Is it possible to sneeze while you are sleeping?
We don’t sneeze while sleeping. During the day, while we are awake, sneezing is normal. We sneeze because it is the way for the body to get rid of particles or allergens. People also sneeze to eliminate viruses such as the flu virus.
It wouldn’t be a huge surprise if humans sneezed while sleeping. Our mucous membranes tend to swell when we are in bed. As a result, the mucous membranes become more sensitive. While that happens, there usually isn’t as much movement or airflow to stir up irritating particles, so they aren’t very exposed to stimulants.
When we’re awake, an illness, allergies, or particles might stimulate the nerve cells in the nose. As a response, our nerves then send signals to the brain to initiate a sneeze to eliminate whatever is irritating it.
Some neurotransmitters shut down during rapid eye movement (REM) sleep. It is called atonia. When this happens, your motor neurons are not stimulated. During the state of atonia, the motor neurons stop sending these signals to the brain.
There are times when sufficient external stimulus triggers the urge to sneeze. But before you would sneeze, you will wake up.
Sneezing and the Stages of Sleep
It’s thought that nerves have a lot to do with not sneezing in your sleep. We believe that the nerves that contribute to sneezing are at rest during sleep. This is especially true during the rapid eye movement (REM) stage of sleep.
As you enter REM sleep, you aren’t conscious of the irritating or tickling sensations that would normally send nerve signals to your brain to induce a sneeze.
Sneezing during light stages of sleep may be different. If you feel the urge to sneeze while sleeping, it’s most likely because you haven’t yet entered deep sleep. It is also possible that you’re waking from a deep sleep.
The majority of the nerve signal action that influences natural reflexes such as sneezing during your waking hours happens in the brainstem. Research is being done to determine why exactly this response happens and how it’s suppressed during your sleeping hours.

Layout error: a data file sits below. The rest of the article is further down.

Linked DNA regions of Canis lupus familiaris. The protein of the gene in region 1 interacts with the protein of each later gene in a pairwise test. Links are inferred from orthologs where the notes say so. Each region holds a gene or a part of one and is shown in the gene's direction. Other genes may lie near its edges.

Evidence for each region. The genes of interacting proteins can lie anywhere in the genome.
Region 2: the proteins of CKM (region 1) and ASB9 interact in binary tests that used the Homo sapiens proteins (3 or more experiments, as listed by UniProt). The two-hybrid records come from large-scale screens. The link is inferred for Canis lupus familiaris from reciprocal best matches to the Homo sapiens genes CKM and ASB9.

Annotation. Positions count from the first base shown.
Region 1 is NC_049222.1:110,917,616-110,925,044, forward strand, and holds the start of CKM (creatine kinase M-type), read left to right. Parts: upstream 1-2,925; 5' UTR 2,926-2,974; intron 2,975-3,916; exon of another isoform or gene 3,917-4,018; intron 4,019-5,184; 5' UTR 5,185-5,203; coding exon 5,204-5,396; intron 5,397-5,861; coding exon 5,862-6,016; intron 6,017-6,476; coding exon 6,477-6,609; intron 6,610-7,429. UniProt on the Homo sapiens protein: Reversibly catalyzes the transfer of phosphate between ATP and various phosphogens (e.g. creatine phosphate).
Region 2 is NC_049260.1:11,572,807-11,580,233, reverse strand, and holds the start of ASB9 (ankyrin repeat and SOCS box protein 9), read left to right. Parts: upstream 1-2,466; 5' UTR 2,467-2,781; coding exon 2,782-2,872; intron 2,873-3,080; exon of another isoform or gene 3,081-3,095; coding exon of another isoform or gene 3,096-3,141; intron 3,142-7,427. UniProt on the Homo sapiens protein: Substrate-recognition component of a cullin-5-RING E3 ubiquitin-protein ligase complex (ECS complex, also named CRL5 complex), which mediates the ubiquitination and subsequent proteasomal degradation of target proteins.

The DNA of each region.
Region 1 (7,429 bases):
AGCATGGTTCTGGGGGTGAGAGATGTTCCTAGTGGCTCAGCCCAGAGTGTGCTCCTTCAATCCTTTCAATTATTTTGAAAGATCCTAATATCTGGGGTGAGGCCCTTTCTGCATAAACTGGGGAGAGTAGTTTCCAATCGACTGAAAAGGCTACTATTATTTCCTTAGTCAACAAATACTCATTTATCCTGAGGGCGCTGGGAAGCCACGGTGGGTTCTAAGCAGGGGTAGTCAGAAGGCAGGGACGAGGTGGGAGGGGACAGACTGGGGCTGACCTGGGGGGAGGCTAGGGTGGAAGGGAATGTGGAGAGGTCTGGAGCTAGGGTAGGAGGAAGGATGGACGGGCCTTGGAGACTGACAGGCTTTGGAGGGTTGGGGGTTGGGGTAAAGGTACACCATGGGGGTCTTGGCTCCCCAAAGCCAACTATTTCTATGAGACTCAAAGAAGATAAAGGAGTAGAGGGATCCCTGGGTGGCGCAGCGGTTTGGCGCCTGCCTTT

Do children sneeze in their sleep?
Some people wrongly believe that children can sneeze in their sleep. Parents may hear a child sneeze during the night, but that doesn’t mean the child is actually asleep. The child might be in a light sleep cycle and are already partially awake when sneezing.
Children are not lighter sleepers than adults. Young children indeed need more hours of sleep than adults. As a result, babies and young children have a larger number of sleep cycles that may be shorter in duration.
The best way to help your child establish healthy sleep habits is by a sleep routine.
Why we sneeze?
Sternutation (sneezing) is the way your body clears the nose. It is a simple response to getting rid of tiny particles that enter your nostrils. You have probably felt an itch before in your nose. That can happen because particles can irritate the inside of your nose.
Sneezing is a natural reflex. Nerve signals are sent to the brain. The signals tell your nose to eliminate invading particles. You sneeze to prevent these particles from entering your lungs and potentially get sick.
What causes sneezing?
There are many different types of particles that cause humans to sneeze:
- Animal dander
People exposed to bright light might have the urge to sneeze too. We often look into the sun if we want to avoid sneezing. It is suspected that plucking your eyebrows might activate the same nerves that trigger sneezing.